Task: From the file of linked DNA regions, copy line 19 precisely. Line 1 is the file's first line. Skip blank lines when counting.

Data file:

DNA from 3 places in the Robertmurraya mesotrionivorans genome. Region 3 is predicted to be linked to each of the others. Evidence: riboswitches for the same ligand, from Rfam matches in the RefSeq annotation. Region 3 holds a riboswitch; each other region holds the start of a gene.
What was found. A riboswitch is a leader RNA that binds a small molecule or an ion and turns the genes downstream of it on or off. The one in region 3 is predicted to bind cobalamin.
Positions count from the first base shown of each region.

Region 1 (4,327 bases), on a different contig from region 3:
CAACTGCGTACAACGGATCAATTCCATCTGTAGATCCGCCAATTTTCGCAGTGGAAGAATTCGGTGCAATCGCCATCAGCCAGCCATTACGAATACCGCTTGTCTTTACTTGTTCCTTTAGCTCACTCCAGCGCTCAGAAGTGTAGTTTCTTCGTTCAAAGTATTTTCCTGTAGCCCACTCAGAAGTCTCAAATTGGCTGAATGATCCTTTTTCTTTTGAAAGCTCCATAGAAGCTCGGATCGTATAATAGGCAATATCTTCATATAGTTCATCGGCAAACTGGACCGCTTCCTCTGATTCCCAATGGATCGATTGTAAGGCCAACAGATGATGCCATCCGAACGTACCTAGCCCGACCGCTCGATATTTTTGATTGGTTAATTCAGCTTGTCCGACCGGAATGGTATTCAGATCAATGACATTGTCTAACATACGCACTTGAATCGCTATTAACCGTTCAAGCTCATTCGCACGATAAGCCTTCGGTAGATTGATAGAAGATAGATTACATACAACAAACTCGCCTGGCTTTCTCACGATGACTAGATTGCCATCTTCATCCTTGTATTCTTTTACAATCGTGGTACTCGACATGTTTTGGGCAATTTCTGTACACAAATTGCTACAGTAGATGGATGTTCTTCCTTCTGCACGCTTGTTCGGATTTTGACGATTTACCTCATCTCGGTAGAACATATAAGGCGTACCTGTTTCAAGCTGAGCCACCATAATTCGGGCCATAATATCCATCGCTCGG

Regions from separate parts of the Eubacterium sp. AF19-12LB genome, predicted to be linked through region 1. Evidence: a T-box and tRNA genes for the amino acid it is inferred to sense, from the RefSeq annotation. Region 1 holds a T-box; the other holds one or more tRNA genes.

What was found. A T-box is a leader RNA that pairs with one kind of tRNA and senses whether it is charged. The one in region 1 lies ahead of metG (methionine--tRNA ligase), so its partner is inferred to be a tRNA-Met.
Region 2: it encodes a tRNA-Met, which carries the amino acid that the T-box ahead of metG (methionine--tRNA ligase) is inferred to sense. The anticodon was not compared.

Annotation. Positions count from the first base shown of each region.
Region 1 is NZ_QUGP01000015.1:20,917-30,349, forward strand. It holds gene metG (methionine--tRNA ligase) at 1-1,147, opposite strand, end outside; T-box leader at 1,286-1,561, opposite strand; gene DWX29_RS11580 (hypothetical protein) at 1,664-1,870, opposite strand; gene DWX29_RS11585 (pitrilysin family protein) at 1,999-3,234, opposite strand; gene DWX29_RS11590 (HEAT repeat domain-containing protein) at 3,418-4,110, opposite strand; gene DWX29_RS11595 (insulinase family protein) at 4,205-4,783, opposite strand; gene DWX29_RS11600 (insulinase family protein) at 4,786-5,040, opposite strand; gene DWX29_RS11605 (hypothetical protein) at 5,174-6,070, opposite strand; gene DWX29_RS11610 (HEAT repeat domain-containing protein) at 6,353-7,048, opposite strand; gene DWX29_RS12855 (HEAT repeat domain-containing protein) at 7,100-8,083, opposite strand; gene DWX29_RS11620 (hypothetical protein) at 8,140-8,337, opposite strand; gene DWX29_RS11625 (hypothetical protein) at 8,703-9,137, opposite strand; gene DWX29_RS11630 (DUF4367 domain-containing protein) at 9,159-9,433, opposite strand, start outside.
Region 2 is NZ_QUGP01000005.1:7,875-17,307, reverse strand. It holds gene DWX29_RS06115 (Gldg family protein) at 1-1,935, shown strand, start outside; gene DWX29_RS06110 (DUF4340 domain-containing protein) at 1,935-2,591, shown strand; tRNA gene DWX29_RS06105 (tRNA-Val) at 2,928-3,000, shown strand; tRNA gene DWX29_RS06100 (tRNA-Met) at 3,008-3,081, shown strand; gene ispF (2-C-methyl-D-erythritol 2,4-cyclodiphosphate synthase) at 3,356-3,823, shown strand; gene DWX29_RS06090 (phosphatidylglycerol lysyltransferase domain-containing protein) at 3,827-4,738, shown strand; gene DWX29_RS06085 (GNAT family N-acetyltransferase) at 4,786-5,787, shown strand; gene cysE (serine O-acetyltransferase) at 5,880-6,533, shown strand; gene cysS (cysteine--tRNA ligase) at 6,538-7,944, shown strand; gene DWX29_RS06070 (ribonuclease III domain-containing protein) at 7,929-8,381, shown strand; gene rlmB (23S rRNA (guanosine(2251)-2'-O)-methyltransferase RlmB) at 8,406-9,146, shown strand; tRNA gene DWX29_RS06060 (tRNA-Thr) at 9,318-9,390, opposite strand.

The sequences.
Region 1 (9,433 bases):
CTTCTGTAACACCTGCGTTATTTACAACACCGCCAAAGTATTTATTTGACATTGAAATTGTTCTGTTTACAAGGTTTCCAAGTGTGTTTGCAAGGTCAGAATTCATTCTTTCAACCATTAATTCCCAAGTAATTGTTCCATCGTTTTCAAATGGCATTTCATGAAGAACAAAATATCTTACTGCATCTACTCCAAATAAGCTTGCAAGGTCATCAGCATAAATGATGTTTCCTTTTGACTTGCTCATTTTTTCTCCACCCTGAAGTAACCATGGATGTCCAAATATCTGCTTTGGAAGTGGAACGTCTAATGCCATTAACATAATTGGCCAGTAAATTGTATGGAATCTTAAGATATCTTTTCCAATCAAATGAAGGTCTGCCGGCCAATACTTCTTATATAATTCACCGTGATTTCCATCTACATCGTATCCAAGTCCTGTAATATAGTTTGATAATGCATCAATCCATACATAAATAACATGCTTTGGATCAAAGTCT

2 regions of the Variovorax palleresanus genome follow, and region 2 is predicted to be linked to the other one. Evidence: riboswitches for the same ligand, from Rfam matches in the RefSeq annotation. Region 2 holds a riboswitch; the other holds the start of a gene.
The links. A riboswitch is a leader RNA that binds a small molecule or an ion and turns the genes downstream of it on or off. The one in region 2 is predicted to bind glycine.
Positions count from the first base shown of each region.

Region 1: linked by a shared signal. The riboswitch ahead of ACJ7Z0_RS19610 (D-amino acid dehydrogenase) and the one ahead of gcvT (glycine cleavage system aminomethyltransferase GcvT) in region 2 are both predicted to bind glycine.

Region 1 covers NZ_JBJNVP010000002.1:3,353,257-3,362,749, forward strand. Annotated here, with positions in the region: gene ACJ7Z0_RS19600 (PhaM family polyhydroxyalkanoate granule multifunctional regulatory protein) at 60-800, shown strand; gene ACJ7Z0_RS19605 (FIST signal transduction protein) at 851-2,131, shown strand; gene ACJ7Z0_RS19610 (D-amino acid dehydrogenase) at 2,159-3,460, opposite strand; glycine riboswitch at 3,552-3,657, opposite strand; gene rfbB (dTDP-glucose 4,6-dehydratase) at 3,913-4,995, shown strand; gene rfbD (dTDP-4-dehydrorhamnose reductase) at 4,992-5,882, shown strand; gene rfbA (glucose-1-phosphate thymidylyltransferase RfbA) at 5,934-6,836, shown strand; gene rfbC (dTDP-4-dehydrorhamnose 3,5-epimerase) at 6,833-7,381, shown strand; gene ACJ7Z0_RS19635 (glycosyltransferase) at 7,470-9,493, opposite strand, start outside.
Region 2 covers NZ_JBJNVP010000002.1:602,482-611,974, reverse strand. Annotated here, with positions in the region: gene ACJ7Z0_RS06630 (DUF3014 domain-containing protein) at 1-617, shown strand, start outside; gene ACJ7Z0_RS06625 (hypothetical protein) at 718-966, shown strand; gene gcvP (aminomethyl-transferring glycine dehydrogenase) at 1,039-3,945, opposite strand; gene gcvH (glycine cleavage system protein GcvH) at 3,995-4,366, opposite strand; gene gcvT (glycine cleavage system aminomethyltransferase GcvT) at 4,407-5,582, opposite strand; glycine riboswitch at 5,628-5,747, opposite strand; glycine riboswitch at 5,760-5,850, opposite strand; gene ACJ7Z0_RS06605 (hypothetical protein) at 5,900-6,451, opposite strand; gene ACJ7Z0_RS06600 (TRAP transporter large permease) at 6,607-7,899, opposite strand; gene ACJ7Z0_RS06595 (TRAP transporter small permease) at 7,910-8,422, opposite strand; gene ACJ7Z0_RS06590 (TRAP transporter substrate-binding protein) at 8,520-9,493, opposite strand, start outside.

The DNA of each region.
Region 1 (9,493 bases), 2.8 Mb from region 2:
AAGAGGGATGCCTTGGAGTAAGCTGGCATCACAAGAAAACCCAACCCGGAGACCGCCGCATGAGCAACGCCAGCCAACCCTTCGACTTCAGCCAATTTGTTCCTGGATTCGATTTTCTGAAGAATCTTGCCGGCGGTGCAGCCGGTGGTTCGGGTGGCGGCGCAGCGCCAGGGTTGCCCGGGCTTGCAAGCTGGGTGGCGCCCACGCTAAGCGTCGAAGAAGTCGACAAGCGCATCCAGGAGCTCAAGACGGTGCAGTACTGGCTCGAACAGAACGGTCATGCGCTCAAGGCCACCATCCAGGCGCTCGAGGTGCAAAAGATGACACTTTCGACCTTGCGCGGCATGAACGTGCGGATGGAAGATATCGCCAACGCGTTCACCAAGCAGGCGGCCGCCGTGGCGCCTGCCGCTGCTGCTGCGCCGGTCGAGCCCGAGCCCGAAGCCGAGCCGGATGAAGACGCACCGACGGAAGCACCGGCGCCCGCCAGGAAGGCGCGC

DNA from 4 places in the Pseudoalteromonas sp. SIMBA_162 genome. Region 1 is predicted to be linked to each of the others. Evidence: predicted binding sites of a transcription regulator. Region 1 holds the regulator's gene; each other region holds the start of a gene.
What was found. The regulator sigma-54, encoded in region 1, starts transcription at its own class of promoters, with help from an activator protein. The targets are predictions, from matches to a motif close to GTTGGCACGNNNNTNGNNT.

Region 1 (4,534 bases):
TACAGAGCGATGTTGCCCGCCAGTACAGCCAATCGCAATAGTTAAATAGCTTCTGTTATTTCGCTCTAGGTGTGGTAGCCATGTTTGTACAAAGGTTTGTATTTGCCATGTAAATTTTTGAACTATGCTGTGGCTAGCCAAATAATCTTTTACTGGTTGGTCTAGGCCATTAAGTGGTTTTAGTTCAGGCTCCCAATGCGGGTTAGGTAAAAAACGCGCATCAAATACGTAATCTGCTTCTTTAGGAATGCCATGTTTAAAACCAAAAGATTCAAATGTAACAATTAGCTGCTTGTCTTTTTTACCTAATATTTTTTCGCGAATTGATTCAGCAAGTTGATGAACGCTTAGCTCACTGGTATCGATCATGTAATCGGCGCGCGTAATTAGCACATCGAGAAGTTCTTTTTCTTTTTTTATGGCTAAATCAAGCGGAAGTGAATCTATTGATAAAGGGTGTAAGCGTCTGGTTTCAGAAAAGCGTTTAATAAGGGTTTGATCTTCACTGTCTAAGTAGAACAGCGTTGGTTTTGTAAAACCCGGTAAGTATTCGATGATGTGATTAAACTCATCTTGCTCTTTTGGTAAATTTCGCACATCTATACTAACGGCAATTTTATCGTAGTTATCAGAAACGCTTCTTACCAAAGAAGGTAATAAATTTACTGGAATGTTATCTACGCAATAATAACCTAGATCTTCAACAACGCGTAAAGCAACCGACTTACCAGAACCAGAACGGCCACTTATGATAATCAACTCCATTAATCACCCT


Region 1 covers NZ_JBJNVP010000002.1:3,353,257-3,362,749, forward strand. Annotated here, with positions in the region: gene ACJ7Z0_RS19600 (PhaM family polyhydroxyalkanoate granule multifunctional regulatory protein) at 60-800, shown strand; gene ACJ7Z0_RS19605 (FIST signal transduction protein) at 851-2,131, shown strand; gene ACJ7Z0_RS19610 (D-amino acid dehydrogenase) at 2,159-3,460, opposite strand; glycine riboswitch at 3,552-3,657, opposite strand; gene rfbB (dTDP-glucose 4,6-dehydratase) at 3,913-4,995, shown strand; gene rfbD (dTDP-4-dehydrorhamnose reductase) at 4,992-5,882, shown strand; gene rfbA (glucose-1-phosphate thymidylyltransferase RfbA) at 5,934-6,836, shown strand; gene rfbC (dTDP-4-dehydrorhamnose 3,5-epimerase) at 6,833-7,381, shown strand; gene ACJ7Z0_RS19635 (glycosyltransferase) at 7,470-9,493, opposite strand, start outside.